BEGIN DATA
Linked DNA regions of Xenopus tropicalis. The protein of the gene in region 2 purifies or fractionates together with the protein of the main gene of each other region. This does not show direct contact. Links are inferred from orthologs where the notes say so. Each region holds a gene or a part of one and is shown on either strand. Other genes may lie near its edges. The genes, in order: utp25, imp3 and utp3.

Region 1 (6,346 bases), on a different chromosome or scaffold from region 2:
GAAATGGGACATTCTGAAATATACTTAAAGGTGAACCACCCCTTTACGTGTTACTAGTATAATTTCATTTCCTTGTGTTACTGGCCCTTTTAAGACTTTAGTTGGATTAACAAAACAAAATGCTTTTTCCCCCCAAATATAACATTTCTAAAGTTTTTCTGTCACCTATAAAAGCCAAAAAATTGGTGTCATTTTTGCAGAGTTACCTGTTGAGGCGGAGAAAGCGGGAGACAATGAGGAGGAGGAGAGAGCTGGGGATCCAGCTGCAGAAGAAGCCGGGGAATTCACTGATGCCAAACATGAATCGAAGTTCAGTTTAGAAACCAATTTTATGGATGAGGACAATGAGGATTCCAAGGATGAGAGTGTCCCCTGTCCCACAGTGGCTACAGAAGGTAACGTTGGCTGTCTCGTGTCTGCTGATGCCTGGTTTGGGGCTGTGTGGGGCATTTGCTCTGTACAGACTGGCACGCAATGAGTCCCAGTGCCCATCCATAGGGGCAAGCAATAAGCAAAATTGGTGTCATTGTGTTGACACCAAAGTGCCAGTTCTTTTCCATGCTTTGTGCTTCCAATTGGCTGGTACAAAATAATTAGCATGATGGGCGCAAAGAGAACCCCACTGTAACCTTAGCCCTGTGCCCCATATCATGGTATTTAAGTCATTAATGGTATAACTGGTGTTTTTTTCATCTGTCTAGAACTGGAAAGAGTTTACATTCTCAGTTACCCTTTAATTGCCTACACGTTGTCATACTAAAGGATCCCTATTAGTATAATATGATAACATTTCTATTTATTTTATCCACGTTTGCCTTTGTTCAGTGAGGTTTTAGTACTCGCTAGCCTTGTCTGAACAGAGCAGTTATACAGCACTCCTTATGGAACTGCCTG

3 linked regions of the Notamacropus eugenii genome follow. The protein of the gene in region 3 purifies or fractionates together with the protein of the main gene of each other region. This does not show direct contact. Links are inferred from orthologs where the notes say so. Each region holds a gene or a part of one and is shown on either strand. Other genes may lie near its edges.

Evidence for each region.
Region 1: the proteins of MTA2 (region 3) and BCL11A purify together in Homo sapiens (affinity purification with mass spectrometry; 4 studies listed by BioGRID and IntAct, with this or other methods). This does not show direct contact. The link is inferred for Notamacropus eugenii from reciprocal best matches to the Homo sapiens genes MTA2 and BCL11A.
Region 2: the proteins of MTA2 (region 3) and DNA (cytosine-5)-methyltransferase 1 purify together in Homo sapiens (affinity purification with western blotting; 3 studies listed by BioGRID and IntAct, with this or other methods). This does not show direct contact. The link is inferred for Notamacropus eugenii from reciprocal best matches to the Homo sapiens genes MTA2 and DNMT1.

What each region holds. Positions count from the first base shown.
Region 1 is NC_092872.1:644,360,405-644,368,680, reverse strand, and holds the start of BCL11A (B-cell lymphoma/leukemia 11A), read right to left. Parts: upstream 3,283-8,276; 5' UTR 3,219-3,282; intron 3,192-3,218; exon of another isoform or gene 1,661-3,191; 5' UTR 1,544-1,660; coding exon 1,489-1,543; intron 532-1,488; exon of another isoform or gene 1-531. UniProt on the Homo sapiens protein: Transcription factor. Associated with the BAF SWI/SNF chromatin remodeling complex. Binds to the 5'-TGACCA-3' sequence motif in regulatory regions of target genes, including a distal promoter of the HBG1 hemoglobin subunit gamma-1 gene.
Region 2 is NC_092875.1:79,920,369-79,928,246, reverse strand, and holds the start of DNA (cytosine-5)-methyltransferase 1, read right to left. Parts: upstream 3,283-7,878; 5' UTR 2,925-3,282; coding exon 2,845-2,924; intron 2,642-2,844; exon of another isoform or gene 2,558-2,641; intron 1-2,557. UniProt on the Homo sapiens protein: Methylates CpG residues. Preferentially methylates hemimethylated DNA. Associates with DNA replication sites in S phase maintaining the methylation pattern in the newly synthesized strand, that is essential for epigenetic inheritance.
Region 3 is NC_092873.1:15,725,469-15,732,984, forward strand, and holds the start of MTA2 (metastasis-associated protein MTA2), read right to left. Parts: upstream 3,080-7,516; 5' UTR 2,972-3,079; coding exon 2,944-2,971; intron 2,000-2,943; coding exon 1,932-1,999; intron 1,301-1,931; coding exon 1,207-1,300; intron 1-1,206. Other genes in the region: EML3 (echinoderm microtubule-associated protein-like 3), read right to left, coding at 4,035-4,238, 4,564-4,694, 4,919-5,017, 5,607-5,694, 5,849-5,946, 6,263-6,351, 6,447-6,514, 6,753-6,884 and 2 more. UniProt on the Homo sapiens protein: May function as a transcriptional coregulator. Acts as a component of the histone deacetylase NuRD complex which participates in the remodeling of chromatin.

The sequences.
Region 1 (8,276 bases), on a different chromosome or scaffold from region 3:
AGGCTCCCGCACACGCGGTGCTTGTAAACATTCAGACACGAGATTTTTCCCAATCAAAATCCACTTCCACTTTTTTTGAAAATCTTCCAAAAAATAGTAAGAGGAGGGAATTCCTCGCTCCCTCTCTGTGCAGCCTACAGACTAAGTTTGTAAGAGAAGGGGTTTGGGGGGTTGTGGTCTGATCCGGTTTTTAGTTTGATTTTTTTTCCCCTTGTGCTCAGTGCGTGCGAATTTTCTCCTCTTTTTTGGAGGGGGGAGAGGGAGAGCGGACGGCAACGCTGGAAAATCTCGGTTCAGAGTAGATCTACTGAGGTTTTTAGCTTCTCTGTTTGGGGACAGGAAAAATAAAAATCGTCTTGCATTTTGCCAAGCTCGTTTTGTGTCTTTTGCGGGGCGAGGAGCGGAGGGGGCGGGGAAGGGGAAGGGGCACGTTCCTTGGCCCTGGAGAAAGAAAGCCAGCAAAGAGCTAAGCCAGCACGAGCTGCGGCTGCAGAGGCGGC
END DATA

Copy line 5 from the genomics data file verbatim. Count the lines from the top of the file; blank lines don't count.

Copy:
Evidence for each region.